Why I Try? by Mike Raine
So now what? Let's talk about triathlon for a minute or two and forget the entire scheduling misunderstanding. First, I don't have any answers. I just have questions. For instance, why do I get up early to run in the dark? Why do I ride in the damp winter-mist? Why do I swim before the rooster crows? It would be so much easier to hit the snooze button and snuggle down a bit in my warm, cozy bed and dream sugar-plum dreams.
I think it is a question that has as many answers as there are triathletes. Each of us has a different answer to the question: Why do you do it? It would be easier to give up. Why keep fighting? For me, I honestly don't know. It would be easier to skip the workouts and sit on the couch and just let my aches and pains and blistered feet heal for the next thirty years. I have everything I need: Netflix, a big TV and I get the frequent shopper discount on the three gallon size cheese puffs from Amazon. They deliver.
Putting that small fantasy aside for just a second, I realized that my answer to that question is that I just don't want to stop. It's that simple. I might stop someday, but not today. Today, I work a bit harder. Today, I run an extra five minutes. Today, I keep trying.
The other day, I was talking to one of my few remaining non-triathlete friends and he asked me who the first triathlete was, so of course I tried to lie and claim that honor for myself but I couldn't keep a straight face while I said it so I was found out. If you don't count the kittens lost on the highway thing, I am not a good liar. But, like everything in my life, I am working at getting better. I am a work in progress in all facets of my life.
After talking to my friend, the question continued to haunt me. Who was the first triathlete? Paul Revere maybe. Think about that for a second. First, I remember reading that Paul could ride a donkey like a madman. That is one event. Check. Second, maybe Paul ran from where he was at to get on his donkey, so running is another event. Check. The problem is that I don't remember any reference to him swimming so I guess he doesn't really qualify as the first tri guy.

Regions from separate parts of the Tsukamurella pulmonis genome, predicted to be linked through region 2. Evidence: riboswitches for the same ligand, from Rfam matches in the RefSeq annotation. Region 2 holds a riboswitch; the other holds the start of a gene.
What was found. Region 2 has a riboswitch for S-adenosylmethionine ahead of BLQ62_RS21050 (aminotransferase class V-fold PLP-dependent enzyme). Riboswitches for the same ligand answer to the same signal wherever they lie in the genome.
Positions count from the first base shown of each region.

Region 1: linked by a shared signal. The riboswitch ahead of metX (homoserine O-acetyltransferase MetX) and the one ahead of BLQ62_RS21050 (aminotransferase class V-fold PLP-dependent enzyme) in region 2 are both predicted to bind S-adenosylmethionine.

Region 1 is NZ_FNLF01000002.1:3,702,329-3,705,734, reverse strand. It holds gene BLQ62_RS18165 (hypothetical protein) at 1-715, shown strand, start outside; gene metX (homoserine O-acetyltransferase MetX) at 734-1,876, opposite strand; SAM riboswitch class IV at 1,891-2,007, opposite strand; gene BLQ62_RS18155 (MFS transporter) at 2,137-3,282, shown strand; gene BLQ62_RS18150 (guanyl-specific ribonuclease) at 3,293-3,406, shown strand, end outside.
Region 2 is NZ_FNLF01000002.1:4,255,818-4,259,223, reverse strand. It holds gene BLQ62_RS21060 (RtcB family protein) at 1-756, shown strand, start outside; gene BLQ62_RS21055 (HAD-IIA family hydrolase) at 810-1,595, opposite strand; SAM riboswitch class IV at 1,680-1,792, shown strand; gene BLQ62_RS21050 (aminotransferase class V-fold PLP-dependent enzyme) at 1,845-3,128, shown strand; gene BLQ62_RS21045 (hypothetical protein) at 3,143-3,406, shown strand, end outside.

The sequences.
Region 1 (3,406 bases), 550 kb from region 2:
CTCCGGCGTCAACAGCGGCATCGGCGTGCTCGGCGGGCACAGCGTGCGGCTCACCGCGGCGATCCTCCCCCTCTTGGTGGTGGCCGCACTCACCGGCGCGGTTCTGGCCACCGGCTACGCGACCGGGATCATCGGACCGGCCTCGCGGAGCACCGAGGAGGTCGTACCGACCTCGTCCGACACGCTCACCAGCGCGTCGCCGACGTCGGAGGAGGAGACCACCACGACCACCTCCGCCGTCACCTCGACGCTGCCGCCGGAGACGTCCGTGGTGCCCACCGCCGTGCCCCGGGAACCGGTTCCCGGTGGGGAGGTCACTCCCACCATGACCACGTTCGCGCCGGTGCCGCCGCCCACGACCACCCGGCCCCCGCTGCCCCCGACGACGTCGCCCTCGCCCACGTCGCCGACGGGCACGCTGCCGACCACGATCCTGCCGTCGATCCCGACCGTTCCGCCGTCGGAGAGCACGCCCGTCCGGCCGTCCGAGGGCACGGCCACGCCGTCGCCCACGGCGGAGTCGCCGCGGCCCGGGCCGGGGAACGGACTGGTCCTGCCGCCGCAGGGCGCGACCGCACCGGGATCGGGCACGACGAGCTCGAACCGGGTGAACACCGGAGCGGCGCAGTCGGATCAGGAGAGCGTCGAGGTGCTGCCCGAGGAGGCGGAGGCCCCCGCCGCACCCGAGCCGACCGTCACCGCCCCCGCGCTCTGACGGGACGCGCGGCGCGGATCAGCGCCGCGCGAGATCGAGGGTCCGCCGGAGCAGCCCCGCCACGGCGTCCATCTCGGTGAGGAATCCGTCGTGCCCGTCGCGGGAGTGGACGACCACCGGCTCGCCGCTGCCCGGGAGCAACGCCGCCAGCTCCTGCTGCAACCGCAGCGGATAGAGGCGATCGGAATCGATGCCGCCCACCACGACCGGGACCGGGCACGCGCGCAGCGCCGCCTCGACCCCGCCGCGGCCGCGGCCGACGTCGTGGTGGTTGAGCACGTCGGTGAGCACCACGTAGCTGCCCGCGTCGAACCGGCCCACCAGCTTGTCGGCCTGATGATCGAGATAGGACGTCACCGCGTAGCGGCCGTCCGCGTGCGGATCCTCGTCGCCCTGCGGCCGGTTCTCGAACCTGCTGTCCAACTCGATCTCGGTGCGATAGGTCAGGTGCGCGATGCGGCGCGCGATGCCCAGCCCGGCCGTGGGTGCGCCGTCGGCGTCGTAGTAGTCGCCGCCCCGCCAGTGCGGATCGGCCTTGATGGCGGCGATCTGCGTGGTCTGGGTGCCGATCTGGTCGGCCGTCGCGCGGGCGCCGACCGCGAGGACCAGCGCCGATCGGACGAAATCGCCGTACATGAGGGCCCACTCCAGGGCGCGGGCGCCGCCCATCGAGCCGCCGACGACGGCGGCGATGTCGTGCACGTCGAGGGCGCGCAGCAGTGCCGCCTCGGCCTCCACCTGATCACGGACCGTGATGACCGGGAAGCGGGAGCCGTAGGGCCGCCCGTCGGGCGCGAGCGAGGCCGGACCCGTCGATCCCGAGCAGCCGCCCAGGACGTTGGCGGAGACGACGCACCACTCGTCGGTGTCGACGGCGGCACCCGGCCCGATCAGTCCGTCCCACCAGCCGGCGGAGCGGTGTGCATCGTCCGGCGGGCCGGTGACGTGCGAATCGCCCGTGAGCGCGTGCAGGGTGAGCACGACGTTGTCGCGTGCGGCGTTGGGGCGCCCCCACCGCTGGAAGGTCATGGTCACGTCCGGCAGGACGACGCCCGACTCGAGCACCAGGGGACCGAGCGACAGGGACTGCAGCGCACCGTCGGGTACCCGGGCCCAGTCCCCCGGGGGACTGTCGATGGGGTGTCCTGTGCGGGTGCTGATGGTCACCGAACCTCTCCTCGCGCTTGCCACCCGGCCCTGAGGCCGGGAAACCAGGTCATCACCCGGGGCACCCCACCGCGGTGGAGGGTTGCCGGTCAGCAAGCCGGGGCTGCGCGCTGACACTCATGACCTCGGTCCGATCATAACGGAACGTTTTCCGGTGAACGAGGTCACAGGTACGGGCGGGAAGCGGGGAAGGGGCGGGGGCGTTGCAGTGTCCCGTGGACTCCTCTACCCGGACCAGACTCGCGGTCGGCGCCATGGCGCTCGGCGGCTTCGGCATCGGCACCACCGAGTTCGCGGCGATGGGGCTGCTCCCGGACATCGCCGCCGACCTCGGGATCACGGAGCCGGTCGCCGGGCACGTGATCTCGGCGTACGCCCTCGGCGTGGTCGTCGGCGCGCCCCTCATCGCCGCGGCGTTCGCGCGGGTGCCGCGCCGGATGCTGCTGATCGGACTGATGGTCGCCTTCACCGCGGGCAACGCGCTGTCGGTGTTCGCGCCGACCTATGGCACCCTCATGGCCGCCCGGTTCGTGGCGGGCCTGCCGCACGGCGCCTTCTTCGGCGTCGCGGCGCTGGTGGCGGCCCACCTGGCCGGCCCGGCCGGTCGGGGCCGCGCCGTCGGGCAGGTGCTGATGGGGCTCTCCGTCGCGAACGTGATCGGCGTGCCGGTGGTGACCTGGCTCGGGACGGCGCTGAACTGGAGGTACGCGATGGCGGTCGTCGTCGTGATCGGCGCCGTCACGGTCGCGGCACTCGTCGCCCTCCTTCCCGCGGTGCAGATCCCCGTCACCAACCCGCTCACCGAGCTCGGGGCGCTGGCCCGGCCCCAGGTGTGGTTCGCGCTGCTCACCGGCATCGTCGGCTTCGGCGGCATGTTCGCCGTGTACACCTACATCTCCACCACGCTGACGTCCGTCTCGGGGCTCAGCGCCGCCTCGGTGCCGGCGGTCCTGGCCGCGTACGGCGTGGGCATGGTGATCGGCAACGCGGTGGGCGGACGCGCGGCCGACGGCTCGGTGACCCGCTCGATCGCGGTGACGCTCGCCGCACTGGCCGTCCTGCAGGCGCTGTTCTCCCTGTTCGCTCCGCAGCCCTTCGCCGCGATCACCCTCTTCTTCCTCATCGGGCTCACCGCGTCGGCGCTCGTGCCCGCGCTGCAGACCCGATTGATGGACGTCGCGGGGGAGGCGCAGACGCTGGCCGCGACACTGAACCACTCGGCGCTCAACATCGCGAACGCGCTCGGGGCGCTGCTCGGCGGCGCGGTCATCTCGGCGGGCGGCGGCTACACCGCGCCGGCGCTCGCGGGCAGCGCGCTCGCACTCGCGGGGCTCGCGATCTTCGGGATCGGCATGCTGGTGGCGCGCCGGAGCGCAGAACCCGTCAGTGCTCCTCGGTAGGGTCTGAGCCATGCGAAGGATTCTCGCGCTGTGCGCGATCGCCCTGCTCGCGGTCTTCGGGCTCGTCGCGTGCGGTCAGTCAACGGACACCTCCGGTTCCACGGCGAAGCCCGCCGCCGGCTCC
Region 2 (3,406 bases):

Archimedes was pretty famous and he spent some time in a tub splashing around doing medium-hard math, but I think he wasn't a runner, so it wasn't him. I am out of ideas, then last night, it hit me like a thunderbolt. I know who the first triathlete was. Odysseus.
Homer describes Odysseus as the original hero, or maybe the original superhero. Odysseus seemed a reasonable man who just stumbled into these unreasonable situations, fighting the good fight, battling against odds, slaying all manner of monsters just to get home to his family. Odysseus was a guy you could get behind because he was a family man. Everybody loves a family man. Odysseus was a guy you could trust. And best of all, he was the first triathlete.
Odysseus fought Polyphemus the cyclops. He poked the cyclops in the eye just like Curley and Mo in a Three Stooges movie. Then, Odysseus was floating around on a raft, still trying to get home, doing the best he could to survive in the middle of the ocean. Just when he comes within sight of land, Poseidon gets his panties in a bunch and whips the sea into a froth like it is a lemon meringue pie and smashes the raft up into toothpicks. I always thought it was unfair that Odysseus had to fight a guy sporting a magical hayfork that could control the sea, but that is the way it went down, so there you go.
Now, in our modern times, we don't have to wage war with a cyclops like Odysseus did, or even swim in unreasonably rough seas (except for Couer d' Alene) while trying to fight off Poseidon, but we do have to fight. As triathletes, that's what we do. We fight.
We fight our busy schedules and we fight through crummy weather. We fight a never-ending battle against injury; slipping closer to the injury abyss, stumbling ever closer to some foul end. We fight to ignore the complaints of an aging body for just one more year, for just one more day, for just one more second.
We fight against time: Time to train. Time for family. Time for a job. Think about it, we swim laps in the pool, over and over, on that same piece of real estate a thousand times, then a thousand times again. Why? Just to shave one second off a lap time.
We are on a clock when we run mile repeats, trying to beat the stopwatch. We are on a clock on our long ride of the week, trying to get that eighty mile loop down to four hours. The battle with time never ends.
The burden of the training calendar is just as big, but it isn't a physical burden. The calendar is mental cargo. A friend of mine told me that I am 'never more than twelve hours away from another workout.' That sucks. That works for a week or a month, but it gets old at about the four month mark. The calendar has iron-tipped tiger claws that reave your will. The calendar draws blood and leaves a scar.
We have some good days, but in the back of my mind, I know the trainload of bad days is just around the corner. We can't just call in sick. As triathletes, we keep fighting. We take just one more step. Like Odysseus.
Why do I Tri? by Carl Eshelman